After 20 years, Diné female pharmacist retires

By Anne Griffis
Special to the Times

TUBA CITY, March 23, 2012

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(Courtesy photo)

ABOVE: The family of Nonita Adair join her for her retirement celebration including, standing, left to right, Bryan ketchum, Alexis Scott, Sacha Scott, Allen Tallman, Arianni Tallman, Lena Webster, Amorelle Adair, Nonita Adair, Amber Adair, Unis Walker and Jaden Adair; and, kneeling, from left, Phyllis Begay, Tristan Nez, Stacee Walker, Amanda Adair and Kimberlee Masayesva.



One day in 1986, Nonita Adair, a pharmacy technician, was mixing intravenous fluids in a back room by herself when she got fed up with her job of 12 years and decided it was time for a change.

"There were a hundred IVs to mix," she said. "Bottles were all over the counter. I wanted to throw them on the floor!

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"I was practically doing the job of the pharmacists, mixing antibiotics, filling all the prescriptions, pre-packing medication for use by patients in the wards of the hospital," she said. "The pharmacists just checked my work, yet they earned triple what I was making. I wanted to be a pharmacist."

Her ambition would result in her becoming the first Navajo woman to receive a doctorate in pharmacy in the state of Arizona.

Adair had already completed most of her pre-pharmacy course requirements at Navajo Community College, now called Diné College. The 32-year-old mother of three daughters waited until the youngest was out of diapers before leaving her home in Tuba City to pursue her career goals.

"My mom and sisters encouraged me to go back to school," said Adair, who is Tó'áhaní (Edgewater Clan), born for Kiyaa'áanii (Towering House Clan).

She was the first member of her family to go to college.

The recipient of a full scholarship from the Indian Health Service, Adair received a great deal of support from her employer, the Tuba City Regional Health Care Corporation.

"The pharmacists knew I was smart," she said. "They told me to go back to school."

The scholarship came with the condition that Adair, upon graduation, would return and work for TCRHCC for a minimum of two years.

As it turned out, Adair returned and has stayed for 20 years. She finished her last day of work on Feb. 29.

Her early retirement was spurred by a health condition that has affected her memory and her ability to endure long hours of work.

"I would work another 20 years if I could," said Adair.

In 1986, Adair went to Southern Utah University in Cedar City, Utah. The college was a natural choice for resuming her education because it was where she had met her husband, Greg Adair, in 1972.

She moved with her husband and three daughters - Amorelle, 11, Amber, 9, and Amanda, 5.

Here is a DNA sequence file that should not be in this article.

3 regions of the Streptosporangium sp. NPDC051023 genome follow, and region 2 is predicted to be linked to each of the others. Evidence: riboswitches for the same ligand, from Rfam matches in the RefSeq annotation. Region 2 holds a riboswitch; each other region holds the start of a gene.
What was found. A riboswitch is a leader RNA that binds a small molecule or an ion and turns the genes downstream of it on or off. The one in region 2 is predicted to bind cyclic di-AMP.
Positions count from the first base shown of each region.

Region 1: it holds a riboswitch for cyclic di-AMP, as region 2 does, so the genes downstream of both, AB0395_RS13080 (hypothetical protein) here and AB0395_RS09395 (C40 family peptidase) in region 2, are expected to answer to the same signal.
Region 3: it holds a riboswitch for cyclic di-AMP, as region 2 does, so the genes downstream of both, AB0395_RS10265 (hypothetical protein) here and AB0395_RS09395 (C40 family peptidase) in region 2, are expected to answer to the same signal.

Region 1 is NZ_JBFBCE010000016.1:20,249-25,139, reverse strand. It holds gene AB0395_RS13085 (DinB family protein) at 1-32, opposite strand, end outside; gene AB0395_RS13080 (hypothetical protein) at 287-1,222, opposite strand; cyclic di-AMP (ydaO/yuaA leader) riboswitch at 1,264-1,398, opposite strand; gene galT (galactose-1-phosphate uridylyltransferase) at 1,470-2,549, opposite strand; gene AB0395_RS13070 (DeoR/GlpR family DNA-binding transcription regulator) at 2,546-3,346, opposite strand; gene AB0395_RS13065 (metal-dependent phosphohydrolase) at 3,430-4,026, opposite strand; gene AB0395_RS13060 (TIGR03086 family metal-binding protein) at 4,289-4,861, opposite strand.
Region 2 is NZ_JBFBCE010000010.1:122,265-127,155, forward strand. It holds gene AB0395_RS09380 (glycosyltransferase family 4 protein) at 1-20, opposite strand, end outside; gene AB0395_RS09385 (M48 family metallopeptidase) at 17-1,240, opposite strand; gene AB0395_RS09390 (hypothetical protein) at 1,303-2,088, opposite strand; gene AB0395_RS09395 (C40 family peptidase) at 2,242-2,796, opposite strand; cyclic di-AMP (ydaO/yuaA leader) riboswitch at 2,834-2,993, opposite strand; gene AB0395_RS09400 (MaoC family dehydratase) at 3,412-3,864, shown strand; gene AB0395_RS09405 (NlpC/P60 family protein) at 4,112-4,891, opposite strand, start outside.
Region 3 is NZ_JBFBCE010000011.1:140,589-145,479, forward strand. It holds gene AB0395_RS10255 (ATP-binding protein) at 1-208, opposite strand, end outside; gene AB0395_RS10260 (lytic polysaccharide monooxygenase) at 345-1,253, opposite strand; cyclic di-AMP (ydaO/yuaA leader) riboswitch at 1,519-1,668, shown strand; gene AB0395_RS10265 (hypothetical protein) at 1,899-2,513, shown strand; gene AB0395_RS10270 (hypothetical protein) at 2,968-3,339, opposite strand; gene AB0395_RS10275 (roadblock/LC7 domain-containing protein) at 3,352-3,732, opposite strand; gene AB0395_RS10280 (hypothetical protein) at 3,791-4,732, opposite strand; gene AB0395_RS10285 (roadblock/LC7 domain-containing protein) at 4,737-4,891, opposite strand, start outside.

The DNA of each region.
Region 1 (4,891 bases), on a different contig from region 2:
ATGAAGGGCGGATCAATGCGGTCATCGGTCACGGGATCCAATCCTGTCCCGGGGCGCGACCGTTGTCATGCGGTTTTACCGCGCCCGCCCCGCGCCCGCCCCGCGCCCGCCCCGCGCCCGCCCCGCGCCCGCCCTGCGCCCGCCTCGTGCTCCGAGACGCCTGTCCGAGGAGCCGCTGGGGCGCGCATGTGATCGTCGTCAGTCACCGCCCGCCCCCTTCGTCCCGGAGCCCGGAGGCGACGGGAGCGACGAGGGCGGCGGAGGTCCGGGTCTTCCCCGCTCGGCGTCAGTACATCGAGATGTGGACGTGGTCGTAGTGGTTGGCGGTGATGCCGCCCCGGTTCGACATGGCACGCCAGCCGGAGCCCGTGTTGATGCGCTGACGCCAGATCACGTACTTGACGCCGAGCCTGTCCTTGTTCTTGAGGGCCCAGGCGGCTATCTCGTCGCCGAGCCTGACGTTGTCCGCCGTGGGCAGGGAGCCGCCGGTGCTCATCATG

Then she heard about the new pharmacy program at the University of Arizona in Tucson and made the difficult choice to move again, this time without her husband, whose job prevented his moving.

Adair's sister, Bertha Tomlinson, went to Tucson to help the family and later decided to attend college just like her sister, earning several degrees, and continues to live in Tucson.


During the four years when Adair was pursuing her doctorate, her youngest daughter, Amanda, recalls not seeing her mom who was in her closet studying. She literally enclosed herself in a walk-in closet to gain the privacy and quiet she needed to focus on her studies.

"It was hard," Adair said. "I was good in math, but not good in science classes, especially chemistry reactions."

After a year, her husband re-joined the family in Tucson. He eventually worked security at the University of Arizona.

"He was my number one supporter," said Adair of her late husband, who later worked as a criminal investigator with the Navajo Nation for 28 years and a deputy sheriff for Mojave County.

"He got me up at 6 o'clock in the morning to study some more," she said. "One time, I wanted to quit. I was tired, and couldn't study anymore. And I was tired of being poor."

Adair's IHS scholarship did not cover living expenses, and the family struggled financially.

The family also struggled to adapt to mainstream culture.

Amanda recalls, "I didn't know why mom went to school, and was doing all that work in the closet, and why she took us off the rez."

Amanda, born for Scottish-Irish and German, was subjected to prejudice.

"Kids called me names for being Native American," she said. "Girls picked on me and wouldn't be my friend. They wouldn't invite me to their houses to play."

Ironically, when the family returned to Tuba City, Amanda faced prejudice for being "white." This lasted until the kids learned who her Navajo relatives were then they became good, loyal friends.

As anticipated, TCRHCC hired Adair right after she graduated in 1992. While she'd been attending school, Adair had take out a loan to supplement her IHS scholarship. She gratefully notes that hospital paid that loan off for her.

Now in her first month of retirement, Adair is learning to accommodate her disability and continuing to enjoy life. She devotes time to her daughters and seven grandsons.

She's also planning to visit Ireland, a place her husband always wanted to go.

She is also pleased to act as a role model for Navajo women.

Lessina Dele, who was a classmate of Amanda's at Tuba City High, was inspired by the example set by Adair.

"She was a teenage mom who looked up to my mother," Amanda said. "I said, 'If my mom can do it, you can, too. Dr. Dele sounds good.'"

Dele went to school on an IHS scholarship, became a pharmacist and now has a successful career in Phoenix.